Darton State College assistant professor of economics Aaron Johnson (right) speaks with Dougherty County Kiwanian Ben Clenney. (Special Photo: David Shivers)
ALBANY — Darton State College economist Aaron Johnson offered a cautiously optimistic outlook for the national, state, and local economies in a recent appearance before the Kiwanis Club of Dougherty County.
Johnson is an assistant professor of economics at Darton and the school’s designated spokesman on economic issues. He also serves on the Albany-Dougherty County Economic Development Commission and the Albany Area Chamber of Commerce Small Business Resource Committee.
On both the state and national economies, Johnson said, “I think we are at a critical time here, to where we can either continue upward movement or we can dip back into recession. The United States and Georgia are still in a recovery phase, but obviously the recovery has been pretty tepid.”
Congressional gridlock concerns him, he said, noting the government’s spending and borrowing habits. “There comes a place and time when you’ve got to pay back that debt. The way things are today, there’s no way we’re going to be able to pay that off without raising taxes, without cutting government spending,” both of which he added are “detrimental to the economic side.”
“Yes, we reached an agreement to fund the government and raise the debt ceiling, but unfortunately we are going to have to come back to that in January,” Johnson said, adding that the impasse impacts consumer confidence, financial markets, job creation, and the ability to buy various consumer goods.
Still, Johnson offered some encouragement. “The economy has been resilient,” he said. “When you think about all the crises that have taken place worldwide, Europe and the cash situation there, when you think about weather conditions, about Congressional gridlock, yet we have still remained resilient…that’s something to be encouraged about.”
The housing situation is improving, he added, with more purchases and rising prices, plus “when people buy a house they’ve got to make improvements, right? So you’re thinking furnishings, new appliances, and that’s all a driver of economic growth and something we look at when determining whether the economy is growing.”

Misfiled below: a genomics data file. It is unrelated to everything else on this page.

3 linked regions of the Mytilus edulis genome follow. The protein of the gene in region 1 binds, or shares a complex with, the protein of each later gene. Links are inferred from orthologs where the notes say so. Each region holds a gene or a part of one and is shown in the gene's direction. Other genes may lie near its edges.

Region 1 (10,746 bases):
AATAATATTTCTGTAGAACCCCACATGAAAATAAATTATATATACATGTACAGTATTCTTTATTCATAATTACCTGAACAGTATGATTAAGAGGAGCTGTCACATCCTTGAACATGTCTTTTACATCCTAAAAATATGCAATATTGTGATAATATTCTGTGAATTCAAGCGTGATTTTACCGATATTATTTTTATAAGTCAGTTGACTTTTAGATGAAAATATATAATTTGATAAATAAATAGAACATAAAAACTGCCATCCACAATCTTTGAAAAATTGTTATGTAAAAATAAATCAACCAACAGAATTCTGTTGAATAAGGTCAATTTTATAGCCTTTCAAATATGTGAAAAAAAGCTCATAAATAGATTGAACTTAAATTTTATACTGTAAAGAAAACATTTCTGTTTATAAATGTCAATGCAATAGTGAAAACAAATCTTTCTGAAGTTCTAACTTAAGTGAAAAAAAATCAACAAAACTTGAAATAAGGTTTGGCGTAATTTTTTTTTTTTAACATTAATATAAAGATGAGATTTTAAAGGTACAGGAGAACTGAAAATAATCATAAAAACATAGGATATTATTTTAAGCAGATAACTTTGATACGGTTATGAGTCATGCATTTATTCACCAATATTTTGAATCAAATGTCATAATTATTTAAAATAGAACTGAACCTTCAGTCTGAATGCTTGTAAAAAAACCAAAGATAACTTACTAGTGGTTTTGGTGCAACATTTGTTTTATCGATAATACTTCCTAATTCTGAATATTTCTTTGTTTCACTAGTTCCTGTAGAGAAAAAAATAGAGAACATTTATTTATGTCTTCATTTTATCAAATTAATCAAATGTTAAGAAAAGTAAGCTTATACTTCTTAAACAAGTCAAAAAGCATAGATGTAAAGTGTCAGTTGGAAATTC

Globally, the United States is the leader in economic growth at 2.2 percent, which Johnson acknowledged doesn’t sound that great when the historic average is 3 percent. However, the nation is leading Canada and Japan. Using a metaphor from college athletics, Johnson discounted China and India, he said, because “they are developing nations. They’re what I call Division 3. We’re Division 1. You can’t compare, we’re at different levels.
Georgia has been a leader in the Southeastern United States at 2.3 percent growth. Second was South Carolina at 1.9 percent, while neighboring Alabama is at 0.7 percent.
The number of foreclosures in the Atlanta area has been major factor in Georgia’s struggle, but that is starting to improve. Johnson also credited the Georgia Legislature for incentives being offered to attract business to the state.
Looking at Albany, Johnson said the job growth rate here has not increased but has remained stable. “We still have major players, the Marine Corps base, Miller-Coors, Procter & Gamble, so that is a positive.
A potential “game-changer” for Albany is the “Deal Closing Fund”, $30 million recently set aside by the city commission’s Long-Term Financial Planning Committee to offer incentives for prospective businesses that would bring a significant number of jobs.
Also in Albany’s favor, Johnson said, is “an abundant level of natural resources, a good transportation system within our region. We are a commercial hub for Southwest Georgia, and that can be attractive to business.”
He cited new businesses springing up around the city such as Kaufmann Tire, Gander Mountain, Party City, Petsmart, a new Prince auto dealership site, and others.
A major challenge is keeping talented young people here, Johnson believes.
“We’ve got to find ways to diversify the economy outside Atlanta,” Johnson said. “That’s been a big challenge in Georgia and across the country. What we are seeing today is people moving from rural areas to urban settings. More people are moving to the city, and that’s making it harder for smaller towns, smaller metro areas to compete. We’re seeing a brain drain from our communities, and the question is how can we keep our young, our talented people here.”
“We have to be able to manage population growth. When you have a lot of people moving down to Georgia, that puts a strain on infrastructure and resources.”
Another vital factor is health care. “If you don’t have strong health outcomes, that can impact productivity,” he said. “A lot of that has to do with lifestyle choices and the aging demographic, and that drives up health care costs, and that impacts business.”
In response to a question about the national Affordable Care Act, commonly referred to as “Obamacare”, Johnson was pessimistic. “I think it’s going to be very challenging and it will be difficult to create enough competition to drive down health care premiums,” he said.
Speaking about how economic improvement is tracked, Johnson spoke of statistics and physical observation, particularly one seemingly off-beat method.
“Did you know there are some people actually looking at trash?” he said. If the garbage is full of consumer-goods containers such as boxes, that indicates “the economy is looking up.”